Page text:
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Abstract

The term big data encompasses a wide range of approaches of collecting and analyzing data in ways that were not possible before the era of modern personal computing. One approach to big data of great potential to psychologists is web scraping, which involves the automated collection of information from webpages. Although web scraping can create massive big datasets with tens of thousands of variables, it can also be used to create modestly sized, more manageable datasets with tens of variables but hundreds of thousands of cases, well within the skillset of most psychologists to analyze, in a matter of hours. In this article, we demystify web scraping methods as currently used to examine research questions of interest to psychologists. First, we introduce an approach called theory-driven web scraping in which the choice to use web-based big data must follow substantive theory. Second, we introduce data source theories, a term used to describe the assumptions a researcher must make about a prospective big data source in order to meaningfully scrape data from it. Critically, researchers must derive specific hypotheses to be tested based upon their data source theory, and if these hypotheses are not empirically supported, plans to use that data source should be changed or eliminated. Third, we provide a case study and sample code in Python demonstrating how web scraping can be conducted to collect big data along with links to a web tutorial designed for psychologists. Fourth, we describe a 4-step process to be followed in web scraping projects. Fifth and finally, we discuss legal, practical and ethical concerns faced when conducting web scraping projects.
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... The rise of social media use in conjunction with advances in machine learning, text mining and modelling have created novel opportunities for the use of social media "big data" to address research questions in psychology (Conway & O'Connor, 2016;Landers, Brusso, Cavanaugh, & Collmus, 2016). One area that has attracted particular attention concerns the association between mental health problems and social media behaviour, e.g., with respect to the type of content posted on social media sites (Chancellor & De Choudhury, 2020;Merchant et al., 2019). ...
... This can yield important insights into the specific issues and themes that are discussed in a given community. However, due to technological advances, very large data sets can now be automatically retrieved (scraped) from the web (Landers et al., 2016). For such data, manual content analyses are clearly not feasible. ...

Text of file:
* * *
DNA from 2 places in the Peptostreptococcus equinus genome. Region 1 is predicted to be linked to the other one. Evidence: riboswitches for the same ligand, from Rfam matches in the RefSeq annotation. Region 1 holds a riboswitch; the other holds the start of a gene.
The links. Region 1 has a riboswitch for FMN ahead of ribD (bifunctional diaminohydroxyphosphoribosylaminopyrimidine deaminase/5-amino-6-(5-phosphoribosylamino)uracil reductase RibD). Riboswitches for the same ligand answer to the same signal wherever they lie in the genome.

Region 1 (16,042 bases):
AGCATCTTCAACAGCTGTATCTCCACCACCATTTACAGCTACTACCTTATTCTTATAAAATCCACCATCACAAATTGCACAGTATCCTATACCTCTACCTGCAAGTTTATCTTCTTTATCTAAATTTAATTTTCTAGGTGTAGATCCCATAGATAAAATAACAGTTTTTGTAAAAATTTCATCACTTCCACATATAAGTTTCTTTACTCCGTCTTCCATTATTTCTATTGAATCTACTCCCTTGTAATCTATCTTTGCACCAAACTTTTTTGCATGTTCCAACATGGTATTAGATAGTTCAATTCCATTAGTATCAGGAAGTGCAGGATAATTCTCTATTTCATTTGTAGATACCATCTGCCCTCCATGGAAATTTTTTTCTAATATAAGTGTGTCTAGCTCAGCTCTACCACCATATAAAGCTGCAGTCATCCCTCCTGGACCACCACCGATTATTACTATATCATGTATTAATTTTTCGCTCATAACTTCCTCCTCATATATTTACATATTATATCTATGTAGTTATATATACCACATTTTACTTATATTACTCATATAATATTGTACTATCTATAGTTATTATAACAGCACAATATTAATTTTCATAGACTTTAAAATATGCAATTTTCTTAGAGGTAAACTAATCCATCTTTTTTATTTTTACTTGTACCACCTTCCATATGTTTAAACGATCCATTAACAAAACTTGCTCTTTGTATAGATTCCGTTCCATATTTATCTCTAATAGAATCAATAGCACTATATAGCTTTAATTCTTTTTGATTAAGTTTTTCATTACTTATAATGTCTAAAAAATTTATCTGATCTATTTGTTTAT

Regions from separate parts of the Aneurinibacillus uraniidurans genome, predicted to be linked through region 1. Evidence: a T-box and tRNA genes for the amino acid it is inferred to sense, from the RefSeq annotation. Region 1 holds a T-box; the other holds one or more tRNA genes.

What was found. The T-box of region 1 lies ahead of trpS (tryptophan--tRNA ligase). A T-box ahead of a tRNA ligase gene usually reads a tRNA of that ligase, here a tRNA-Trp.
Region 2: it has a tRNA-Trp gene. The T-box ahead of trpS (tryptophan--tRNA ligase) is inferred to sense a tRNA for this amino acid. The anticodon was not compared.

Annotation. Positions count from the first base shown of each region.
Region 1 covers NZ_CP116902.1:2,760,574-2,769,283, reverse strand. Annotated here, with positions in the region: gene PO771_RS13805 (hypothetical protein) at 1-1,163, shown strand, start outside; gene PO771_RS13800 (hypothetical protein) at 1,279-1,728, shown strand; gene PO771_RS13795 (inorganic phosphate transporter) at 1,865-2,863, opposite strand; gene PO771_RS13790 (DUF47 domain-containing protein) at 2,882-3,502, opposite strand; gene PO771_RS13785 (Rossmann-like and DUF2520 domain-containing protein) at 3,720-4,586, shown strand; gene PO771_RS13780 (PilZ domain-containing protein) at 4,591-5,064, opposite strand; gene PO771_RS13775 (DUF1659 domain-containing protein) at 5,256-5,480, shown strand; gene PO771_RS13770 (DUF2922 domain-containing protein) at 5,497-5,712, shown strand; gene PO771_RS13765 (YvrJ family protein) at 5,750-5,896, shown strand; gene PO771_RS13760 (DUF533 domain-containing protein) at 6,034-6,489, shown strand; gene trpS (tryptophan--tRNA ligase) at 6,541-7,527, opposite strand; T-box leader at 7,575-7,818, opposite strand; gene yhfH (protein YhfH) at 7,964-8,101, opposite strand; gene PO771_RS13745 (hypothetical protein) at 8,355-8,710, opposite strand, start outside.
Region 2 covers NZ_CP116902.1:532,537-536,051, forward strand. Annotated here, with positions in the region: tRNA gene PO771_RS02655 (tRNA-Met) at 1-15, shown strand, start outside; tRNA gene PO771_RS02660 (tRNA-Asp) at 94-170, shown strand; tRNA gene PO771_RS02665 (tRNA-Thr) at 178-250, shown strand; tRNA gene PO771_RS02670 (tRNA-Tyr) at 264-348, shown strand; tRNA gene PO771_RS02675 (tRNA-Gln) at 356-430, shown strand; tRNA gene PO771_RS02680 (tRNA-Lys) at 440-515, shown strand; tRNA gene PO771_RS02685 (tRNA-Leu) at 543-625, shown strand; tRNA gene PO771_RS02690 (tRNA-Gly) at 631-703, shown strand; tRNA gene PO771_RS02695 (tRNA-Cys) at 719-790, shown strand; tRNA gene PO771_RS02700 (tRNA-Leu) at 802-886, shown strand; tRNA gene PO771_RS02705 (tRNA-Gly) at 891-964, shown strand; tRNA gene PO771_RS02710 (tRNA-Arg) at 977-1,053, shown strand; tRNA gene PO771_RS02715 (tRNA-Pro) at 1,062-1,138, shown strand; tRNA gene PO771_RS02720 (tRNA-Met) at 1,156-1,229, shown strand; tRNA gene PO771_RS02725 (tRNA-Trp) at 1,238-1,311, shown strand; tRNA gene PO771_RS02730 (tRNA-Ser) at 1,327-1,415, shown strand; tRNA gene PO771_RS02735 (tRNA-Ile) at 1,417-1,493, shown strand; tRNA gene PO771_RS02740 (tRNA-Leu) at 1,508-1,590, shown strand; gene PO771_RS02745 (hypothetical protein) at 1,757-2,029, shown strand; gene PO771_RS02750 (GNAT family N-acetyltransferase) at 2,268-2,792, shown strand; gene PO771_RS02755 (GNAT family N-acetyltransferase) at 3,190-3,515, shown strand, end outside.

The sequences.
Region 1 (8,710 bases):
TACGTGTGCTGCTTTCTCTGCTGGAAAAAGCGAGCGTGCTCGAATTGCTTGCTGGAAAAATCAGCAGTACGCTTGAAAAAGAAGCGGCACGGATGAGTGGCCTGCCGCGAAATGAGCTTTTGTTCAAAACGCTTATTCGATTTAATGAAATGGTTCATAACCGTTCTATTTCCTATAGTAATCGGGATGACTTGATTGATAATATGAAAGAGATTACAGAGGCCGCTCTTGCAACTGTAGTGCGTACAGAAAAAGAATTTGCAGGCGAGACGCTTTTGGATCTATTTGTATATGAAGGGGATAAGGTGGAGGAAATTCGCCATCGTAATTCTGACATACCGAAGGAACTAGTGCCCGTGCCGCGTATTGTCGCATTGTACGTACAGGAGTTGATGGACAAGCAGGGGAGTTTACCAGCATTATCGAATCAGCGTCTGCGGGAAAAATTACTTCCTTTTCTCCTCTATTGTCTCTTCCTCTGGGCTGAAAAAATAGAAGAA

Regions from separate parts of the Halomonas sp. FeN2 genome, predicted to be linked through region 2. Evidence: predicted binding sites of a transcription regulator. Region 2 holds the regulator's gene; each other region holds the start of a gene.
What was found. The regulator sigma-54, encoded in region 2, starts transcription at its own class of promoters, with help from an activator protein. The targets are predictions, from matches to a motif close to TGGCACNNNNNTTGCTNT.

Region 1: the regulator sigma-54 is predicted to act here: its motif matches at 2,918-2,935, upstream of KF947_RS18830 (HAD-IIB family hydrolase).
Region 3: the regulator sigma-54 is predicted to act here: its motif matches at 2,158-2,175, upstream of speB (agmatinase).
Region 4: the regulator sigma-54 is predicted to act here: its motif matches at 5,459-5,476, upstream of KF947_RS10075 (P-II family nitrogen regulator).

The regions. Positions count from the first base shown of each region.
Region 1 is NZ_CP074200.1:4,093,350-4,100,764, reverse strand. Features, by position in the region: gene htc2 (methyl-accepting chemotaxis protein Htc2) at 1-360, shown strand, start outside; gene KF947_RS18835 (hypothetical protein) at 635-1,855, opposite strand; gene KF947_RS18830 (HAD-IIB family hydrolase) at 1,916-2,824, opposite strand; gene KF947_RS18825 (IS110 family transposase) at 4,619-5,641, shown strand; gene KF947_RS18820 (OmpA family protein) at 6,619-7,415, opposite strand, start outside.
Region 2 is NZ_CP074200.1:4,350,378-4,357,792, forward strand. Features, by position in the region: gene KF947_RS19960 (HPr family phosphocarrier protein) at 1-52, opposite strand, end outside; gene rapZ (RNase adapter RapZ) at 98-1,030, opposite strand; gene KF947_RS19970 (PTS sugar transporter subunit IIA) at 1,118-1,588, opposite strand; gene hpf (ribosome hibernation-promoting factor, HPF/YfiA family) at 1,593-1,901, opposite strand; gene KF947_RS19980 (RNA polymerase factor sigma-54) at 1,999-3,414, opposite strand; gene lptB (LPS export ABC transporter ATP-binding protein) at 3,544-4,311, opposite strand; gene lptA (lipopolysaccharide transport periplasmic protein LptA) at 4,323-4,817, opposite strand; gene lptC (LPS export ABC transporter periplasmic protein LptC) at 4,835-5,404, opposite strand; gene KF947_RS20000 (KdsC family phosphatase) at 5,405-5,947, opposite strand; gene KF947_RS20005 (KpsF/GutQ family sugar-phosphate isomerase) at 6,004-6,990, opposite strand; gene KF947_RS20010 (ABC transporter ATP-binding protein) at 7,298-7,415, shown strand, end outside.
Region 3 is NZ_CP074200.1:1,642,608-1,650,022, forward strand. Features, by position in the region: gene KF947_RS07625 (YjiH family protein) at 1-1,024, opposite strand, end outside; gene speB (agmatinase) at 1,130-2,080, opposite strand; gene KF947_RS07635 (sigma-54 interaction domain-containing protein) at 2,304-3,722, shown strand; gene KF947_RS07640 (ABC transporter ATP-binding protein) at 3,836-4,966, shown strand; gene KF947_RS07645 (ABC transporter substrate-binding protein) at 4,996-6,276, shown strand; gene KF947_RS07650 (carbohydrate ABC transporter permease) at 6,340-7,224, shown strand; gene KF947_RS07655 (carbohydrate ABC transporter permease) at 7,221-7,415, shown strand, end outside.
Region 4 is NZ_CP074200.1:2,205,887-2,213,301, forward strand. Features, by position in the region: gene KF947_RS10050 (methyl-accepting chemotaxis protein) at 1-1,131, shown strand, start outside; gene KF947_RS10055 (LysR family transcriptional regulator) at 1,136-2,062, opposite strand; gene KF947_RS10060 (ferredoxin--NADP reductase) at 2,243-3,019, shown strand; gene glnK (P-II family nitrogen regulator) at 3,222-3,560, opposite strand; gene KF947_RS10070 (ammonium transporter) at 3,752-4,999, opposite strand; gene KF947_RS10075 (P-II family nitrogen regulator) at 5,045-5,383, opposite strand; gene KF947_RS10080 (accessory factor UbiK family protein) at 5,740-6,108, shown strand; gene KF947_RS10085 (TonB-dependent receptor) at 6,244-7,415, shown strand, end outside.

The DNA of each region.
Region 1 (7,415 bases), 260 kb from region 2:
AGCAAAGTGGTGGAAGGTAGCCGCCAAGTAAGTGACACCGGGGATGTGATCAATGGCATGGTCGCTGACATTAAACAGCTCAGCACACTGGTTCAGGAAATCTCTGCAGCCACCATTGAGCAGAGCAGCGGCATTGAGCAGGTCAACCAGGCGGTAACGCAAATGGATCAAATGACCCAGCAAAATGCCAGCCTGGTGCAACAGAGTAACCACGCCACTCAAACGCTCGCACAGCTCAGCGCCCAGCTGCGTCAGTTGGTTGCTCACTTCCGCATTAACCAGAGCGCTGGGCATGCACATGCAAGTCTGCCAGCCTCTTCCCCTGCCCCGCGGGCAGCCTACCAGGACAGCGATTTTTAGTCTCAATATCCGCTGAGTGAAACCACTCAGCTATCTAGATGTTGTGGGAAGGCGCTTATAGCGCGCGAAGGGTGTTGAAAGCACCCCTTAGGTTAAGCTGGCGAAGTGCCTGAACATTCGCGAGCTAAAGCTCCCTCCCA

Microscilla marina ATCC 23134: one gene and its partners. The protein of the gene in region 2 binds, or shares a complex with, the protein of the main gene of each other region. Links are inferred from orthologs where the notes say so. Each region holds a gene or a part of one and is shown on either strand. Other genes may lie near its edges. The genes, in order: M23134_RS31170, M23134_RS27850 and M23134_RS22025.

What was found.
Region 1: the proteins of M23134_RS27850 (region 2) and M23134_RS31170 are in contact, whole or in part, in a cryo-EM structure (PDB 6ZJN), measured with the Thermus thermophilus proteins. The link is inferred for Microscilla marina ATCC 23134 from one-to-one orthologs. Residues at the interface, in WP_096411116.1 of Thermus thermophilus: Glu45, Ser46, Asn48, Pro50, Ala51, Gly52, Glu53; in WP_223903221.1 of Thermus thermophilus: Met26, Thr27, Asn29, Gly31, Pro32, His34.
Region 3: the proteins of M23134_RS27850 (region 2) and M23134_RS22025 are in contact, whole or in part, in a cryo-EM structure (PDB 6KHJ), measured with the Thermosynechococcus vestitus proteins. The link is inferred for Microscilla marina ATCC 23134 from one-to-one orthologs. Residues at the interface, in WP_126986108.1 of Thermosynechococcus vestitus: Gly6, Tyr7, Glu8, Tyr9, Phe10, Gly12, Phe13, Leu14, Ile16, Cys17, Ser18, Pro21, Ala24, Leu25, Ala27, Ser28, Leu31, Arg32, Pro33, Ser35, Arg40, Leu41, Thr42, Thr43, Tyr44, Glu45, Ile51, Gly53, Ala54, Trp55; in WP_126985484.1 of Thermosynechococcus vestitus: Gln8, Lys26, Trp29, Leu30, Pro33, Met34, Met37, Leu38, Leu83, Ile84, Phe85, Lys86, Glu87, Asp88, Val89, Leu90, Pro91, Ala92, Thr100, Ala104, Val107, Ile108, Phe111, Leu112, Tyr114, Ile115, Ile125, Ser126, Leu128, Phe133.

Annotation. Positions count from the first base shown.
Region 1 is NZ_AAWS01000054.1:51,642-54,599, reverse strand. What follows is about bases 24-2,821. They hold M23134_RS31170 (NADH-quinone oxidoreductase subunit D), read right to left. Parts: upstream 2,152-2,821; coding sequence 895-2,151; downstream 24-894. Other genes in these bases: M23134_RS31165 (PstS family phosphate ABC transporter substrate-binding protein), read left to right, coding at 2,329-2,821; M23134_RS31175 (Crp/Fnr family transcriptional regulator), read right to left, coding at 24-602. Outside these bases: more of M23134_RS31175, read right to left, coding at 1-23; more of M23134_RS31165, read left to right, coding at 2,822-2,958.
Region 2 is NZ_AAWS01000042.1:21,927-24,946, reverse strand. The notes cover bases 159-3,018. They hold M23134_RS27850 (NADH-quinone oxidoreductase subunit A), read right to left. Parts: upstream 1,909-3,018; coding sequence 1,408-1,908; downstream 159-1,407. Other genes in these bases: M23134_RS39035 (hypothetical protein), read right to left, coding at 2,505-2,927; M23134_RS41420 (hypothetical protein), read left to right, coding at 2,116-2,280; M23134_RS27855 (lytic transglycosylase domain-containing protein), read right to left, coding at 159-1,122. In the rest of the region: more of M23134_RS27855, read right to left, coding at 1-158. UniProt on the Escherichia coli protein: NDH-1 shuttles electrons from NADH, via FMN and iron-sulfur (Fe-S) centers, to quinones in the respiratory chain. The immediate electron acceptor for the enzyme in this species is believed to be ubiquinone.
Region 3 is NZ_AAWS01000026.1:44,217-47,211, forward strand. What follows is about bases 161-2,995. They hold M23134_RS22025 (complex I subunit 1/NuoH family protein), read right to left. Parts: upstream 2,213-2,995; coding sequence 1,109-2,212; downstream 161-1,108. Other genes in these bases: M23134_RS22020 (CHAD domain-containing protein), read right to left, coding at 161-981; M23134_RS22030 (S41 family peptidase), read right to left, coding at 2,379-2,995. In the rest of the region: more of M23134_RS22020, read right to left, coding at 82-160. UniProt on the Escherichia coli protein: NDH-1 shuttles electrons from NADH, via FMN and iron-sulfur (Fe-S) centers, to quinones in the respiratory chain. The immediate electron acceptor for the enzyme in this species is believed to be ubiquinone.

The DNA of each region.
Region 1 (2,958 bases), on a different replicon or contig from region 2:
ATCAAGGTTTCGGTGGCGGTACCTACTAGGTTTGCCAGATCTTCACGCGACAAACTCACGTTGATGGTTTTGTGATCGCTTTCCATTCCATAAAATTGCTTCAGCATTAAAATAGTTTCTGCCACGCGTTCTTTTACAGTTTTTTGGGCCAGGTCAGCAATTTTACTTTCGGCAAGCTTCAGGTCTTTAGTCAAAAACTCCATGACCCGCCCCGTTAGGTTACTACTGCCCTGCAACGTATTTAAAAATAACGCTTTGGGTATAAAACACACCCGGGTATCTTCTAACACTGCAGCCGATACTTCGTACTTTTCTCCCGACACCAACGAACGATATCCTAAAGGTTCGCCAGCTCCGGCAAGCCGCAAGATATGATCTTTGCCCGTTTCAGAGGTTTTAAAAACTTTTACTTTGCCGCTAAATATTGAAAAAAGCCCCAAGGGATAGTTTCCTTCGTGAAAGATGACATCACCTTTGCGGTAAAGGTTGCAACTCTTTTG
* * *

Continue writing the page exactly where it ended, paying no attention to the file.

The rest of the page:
... Eysenbach and Till (2001) emphasise the importance of "perceived privacy" in an online community. If, for instance, posts can only be viewed following registration, this suggests that users might perceive their contributions as occurring in a private space (Eysenbach & Till, 2001;Landers et al., 2016). Likewise, if providers put measures in place to restrict data access, researchers should not circumvent these measures (Landers et al., 2016). ...
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... Recently, with increasing availability of novel data sources to psychologists (e.g., scraped data from websites, data captured from social media; cf. Landers et al., 2016), content analysis has been increasingly adopted to examine research questions that are difficult to be addressed by traditional methods, such as identifying the major themes underlying scraped or captured data. Examples have included psychological themes in employees' work-related discussions on Twitter (van Zoonen et al., 2016), general public's sentiment toward remote work during the recent COVID-19 pandemic (Zhang et al., 2021), the motivations behind online blog posts (Fullwood et al., 2009), and many others. ...
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... Fortunately, "big data" methods exist to conduct inquiries on a grander scale. For instance, it is possible to collect ("scrape") the contents of large volumes of tweets and process them for aggregate analysis (Landers et al., 2016). Automated procedures have been developed for summarizing patterns in those tweets (Kouloumpis et al., 2011). ...
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VIEW FULL TEXT ONLINE AT https://rdcu.be/cVaws Abstract: When Behavior Analysis in Practice was founded 15 years ago, questions were raised about whether a practitioner-specific journal was really needed to complement our field's well-established applied research periodicals. The journal's purpose hinges on the distinction between scholarly impact, which is measured via citations, and dissemination impact, which implies influence on people with the who do not leave behind citations. Using altmetric data as an objective measure of dissemination impact, we present evidence that Behavior Analysis in Practice is becoming a leader in this domain among applied behavior analysis journals, and thus appears to be achieving exactly what it was designed to. We recommend explicitly relying on dissemination impact data to shape the journal's future development.
... Together, these sources can provide researchers with a good starting point. We should note that researchers may consider "creating" their own database of available information such as by web-scrapping (Landers et al., 2016). ...
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